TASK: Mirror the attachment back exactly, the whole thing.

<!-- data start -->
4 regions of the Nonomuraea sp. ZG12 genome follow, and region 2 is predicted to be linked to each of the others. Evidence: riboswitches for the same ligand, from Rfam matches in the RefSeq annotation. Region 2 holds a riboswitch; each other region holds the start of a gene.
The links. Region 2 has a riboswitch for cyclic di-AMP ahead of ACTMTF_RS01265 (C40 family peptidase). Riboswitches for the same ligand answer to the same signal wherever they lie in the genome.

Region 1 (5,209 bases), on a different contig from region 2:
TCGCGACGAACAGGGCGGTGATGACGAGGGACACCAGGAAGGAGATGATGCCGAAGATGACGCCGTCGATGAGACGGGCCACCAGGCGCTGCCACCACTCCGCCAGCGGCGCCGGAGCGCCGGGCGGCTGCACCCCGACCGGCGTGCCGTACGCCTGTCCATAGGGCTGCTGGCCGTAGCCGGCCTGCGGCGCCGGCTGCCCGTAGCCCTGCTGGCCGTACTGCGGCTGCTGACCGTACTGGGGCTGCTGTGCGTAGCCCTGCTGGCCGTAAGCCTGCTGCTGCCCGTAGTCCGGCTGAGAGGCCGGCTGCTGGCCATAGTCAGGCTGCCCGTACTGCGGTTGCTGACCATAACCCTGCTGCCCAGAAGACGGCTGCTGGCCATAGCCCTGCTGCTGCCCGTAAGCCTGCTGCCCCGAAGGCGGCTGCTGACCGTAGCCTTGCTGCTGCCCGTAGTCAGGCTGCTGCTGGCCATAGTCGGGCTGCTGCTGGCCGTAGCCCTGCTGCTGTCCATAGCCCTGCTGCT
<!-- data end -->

4 regions of the Nonomuraea sp. ZG12 genome follow, and region 2 is predicted to be linked to each of the others. Evidence: riboswitches for the same ligand, from Rfam matches in the RefSeq annotation. Region 2 holds a riboswitch; each other region holds the start of a gene.
The links. Region 2 has a riboswitch for cyclic di-AMP ahead of ACTMTF_RS01265 (C40 family peptidase). Riboswitches for the same ligand answer to the same signal wherever they lie in the genome.

Region 1 (5,209 bases), on a different contig from region 2:
TCGCGACGAACAGGGCGGTGATGACGAGGGACACCAGGAAGGAGATGATGCCGAAGATGACGCCGTCGATGAGACGGGCCACCAGGCGCTGCCACCACTCCGCCAGCGGCGCCGGAGCGCCGGGCGGCTGCACCCCGACCGGCGTGCCGTACGCCTGTCCATAGGGCTGCTGGCCGTAGCCGGCCTGCGGCGCCGGCTGCCCGTAGCCCTGCTGGCCGTACTGCGGCTGCTGACCGTACTGGGGCTGCTGTGCGTAGCCCTGCTGGCCGTAAGCCTGCTGCTGCCCGTAGTCCGGCTGAGAGGCCGGCTGCTGGCCATAGTCAGGCTGCCCGTACTGCGGTTGCTGACCATAACCCTGCTGCCCAGAAGACGGCTGCTGGCCATAGCCCTGCTGCTGCCCGTAAGCCTGCTGCCCCGAAGGCGGCTGCTGACCGTAGCCTTGCTGCTGCCCGTAGTCAGGCTGCTGCTGGCCATAGTCGGGCTGCTGCTGGCCGTAGCCCTGCTGCTGTCCATAGCCCTGCTGCT